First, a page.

The Director of the Adam Smith Institute, Dr Eamonn Butler, wrote a letter to The Herald arguing that if Scotland votes for independence, there is nothing to stop them from continuing to use the pound:
I HAVE no wish to argue for or against independence, but as an economist I would like to separate the economic realities of the currency issue from the political bluster that obscures them.
The Chancellor has ruled out a formal currency union, though some say this is just negotiating bluff. Either way, there is nothing to stop Scots continuing to use the pound if they choose. A Westminster government with no jurisdiction over an independent Scotland has no power to stop them.
Several independent countries, including Panama, use the US dollar, without seeking the permission of America's central bank, the Federal Reserve. In the absence of a formal currency union agreement, Panama has no say in the Federal Reserve's monetary policy, which is conducted solely for the benefit of America. Some argue, by analogy, that if an independent Scotland continued using the pound without a formal currency union, Scotland would have no say in Bank of England policy, which could be potentially damaging for Scotland's economy.
Nevertheless, as a result of using the dollar, Panama - a country comparable in population to Scotland - has one of the world's most stable banking sectors. And the economic interdependence between Scotland and the other countries of the present United Kingdom is so deep that the Bank of England would, in reality, have to take Scotland's welfare into account when setting monetary policy. Not to do so would risk damaging the other UK countries just as much as Scotland.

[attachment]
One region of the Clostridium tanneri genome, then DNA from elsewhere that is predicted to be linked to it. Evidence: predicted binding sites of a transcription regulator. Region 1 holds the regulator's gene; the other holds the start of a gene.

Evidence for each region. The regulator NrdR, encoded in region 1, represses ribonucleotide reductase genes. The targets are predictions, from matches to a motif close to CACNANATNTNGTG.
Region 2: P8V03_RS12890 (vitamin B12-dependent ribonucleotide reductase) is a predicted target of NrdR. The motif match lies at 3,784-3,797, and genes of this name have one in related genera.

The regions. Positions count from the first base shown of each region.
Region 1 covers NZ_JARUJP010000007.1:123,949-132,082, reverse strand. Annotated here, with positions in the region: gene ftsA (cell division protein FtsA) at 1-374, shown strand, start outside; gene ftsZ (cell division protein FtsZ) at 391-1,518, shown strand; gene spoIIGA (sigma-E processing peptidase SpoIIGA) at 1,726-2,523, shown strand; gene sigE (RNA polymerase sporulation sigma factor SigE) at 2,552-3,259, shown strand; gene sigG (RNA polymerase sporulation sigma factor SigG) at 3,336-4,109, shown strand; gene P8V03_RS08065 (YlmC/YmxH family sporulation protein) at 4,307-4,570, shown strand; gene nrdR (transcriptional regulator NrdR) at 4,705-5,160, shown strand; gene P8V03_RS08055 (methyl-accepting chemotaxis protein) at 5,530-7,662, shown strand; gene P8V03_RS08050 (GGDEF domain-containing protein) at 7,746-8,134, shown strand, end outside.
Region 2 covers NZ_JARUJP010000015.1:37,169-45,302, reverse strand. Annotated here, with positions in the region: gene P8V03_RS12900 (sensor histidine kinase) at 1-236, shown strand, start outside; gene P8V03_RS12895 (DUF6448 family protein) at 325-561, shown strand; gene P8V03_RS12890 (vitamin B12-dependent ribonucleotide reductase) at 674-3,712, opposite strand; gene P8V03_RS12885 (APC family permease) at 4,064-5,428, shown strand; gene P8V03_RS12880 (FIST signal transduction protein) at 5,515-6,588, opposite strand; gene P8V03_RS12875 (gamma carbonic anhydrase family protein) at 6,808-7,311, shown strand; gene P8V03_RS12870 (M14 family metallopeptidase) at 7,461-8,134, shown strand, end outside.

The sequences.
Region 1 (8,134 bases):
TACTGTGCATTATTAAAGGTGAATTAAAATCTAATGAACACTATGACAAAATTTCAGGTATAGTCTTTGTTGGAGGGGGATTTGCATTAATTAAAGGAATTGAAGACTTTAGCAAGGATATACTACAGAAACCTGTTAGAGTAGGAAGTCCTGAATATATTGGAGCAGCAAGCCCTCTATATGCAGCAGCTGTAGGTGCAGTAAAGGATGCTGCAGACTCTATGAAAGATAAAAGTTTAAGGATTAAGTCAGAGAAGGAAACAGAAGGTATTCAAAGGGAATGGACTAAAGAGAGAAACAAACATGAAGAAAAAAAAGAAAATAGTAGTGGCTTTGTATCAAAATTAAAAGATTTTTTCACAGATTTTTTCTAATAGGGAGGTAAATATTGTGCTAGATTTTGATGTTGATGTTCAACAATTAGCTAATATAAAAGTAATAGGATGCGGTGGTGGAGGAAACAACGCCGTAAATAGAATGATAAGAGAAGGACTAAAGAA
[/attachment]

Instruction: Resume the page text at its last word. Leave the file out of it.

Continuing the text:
Another suggestion, from Jim Sillars, is that Scotland should print its own currency and tie it to the pound. There is no substantive difference between this idea and using the pound. As the two are pegged, the only difference is the design on the currency. And why (apart from national pride) go to the expense of printing Scottish notes, exactly equivalent to the pound - but which people south of the Border might be reluctant to accept?
The other option, switching to some other currency such as the euro, would be even more costly and difficult, and would raise huge, business-damaging uncertainties. It would also leave Scotland subject to the monetary policy of a country or agency with a very distant interest, if any, in Scotland's welfare.
The easiest solution, therefore, would be for Scotland to continue using the pound, with or without a currency union, safe in the knowledge that, as an important part of the sterling economy, the Bank of England would have to take Scotland's interests into full account when setting policy. The currency problem just isn't a problem.
Director, Adam Smith Institute,
23 Great Smith Street,